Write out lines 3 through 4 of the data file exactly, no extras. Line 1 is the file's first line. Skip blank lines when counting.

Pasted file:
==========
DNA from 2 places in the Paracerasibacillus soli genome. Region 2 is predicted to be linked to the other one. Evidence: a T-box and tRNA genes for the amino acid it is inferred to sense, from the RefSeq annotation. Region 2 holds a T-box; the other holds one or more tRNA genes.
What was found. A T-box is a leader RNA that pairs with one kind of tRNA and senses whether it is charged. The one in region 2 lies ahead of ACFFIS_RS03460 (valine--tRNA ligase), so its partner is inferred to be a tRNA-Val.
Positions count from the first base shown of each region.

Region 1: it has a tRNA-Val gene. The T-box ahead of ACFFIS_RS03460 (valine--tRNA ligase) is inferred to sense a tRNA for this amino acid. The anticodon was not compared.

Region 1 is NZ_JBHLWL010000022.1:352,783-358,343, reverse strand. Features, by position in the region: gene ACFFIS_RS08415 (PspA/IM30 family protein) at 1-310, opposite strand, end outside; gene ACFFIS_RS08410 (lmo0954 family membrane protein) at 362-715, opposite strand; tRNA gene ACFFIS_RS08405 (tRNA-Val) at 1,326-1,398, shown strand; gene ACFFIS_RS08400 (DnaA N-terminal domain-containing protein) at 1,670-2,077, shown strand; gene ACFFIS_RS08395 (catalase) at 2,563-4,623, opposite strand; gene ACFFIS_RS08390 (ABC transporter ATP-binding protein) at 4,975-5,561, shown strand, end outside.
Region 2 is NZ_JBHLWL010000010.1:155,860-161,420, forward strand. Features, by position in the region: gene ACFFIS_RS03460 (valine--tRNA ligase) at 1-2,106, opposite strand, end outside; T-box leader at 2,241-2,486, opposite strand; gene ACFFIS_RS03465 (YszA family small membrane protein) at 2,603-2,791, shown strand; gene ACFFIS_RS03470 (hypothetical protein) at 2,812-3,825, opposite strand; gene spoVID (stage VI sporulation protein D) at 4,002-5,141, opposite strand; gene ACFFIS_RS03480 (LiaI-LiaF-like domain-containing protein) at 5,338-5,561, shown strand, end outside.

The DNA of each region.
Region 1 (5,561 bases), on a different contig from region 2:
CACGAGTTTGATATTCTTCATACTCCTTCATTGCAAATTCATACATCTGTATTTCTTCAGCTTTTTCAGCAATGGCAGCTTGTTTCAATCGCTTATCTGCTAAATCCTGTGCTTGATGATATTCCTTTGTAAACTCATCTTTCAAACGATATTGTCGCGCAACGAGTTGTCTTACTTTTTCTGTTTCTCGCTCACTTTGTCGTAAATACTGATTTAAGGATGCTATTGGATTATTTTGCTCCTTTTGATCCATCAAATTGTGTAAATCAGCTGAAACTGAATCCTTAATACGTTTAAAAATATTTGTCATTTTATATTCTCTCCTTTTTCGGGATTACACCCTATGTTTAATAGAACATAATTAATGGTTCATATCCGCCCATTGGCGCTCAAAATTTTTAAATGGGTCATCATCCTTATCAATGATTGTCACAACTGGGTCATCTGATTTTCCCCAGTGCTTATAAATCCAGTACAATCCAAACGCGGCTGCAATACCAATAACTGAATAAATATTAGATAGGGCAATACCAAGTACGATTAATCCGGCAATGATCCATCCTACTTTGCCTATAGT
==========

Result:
Positions count from the first base shown of each region.

Region 1: it has a tRNA-Val gene. The T-box ahead of ACFFIS_RS03460 (valine--tRNA ligase) is inferred to sense a tRNA for this amino acid. The anticodon was not compared.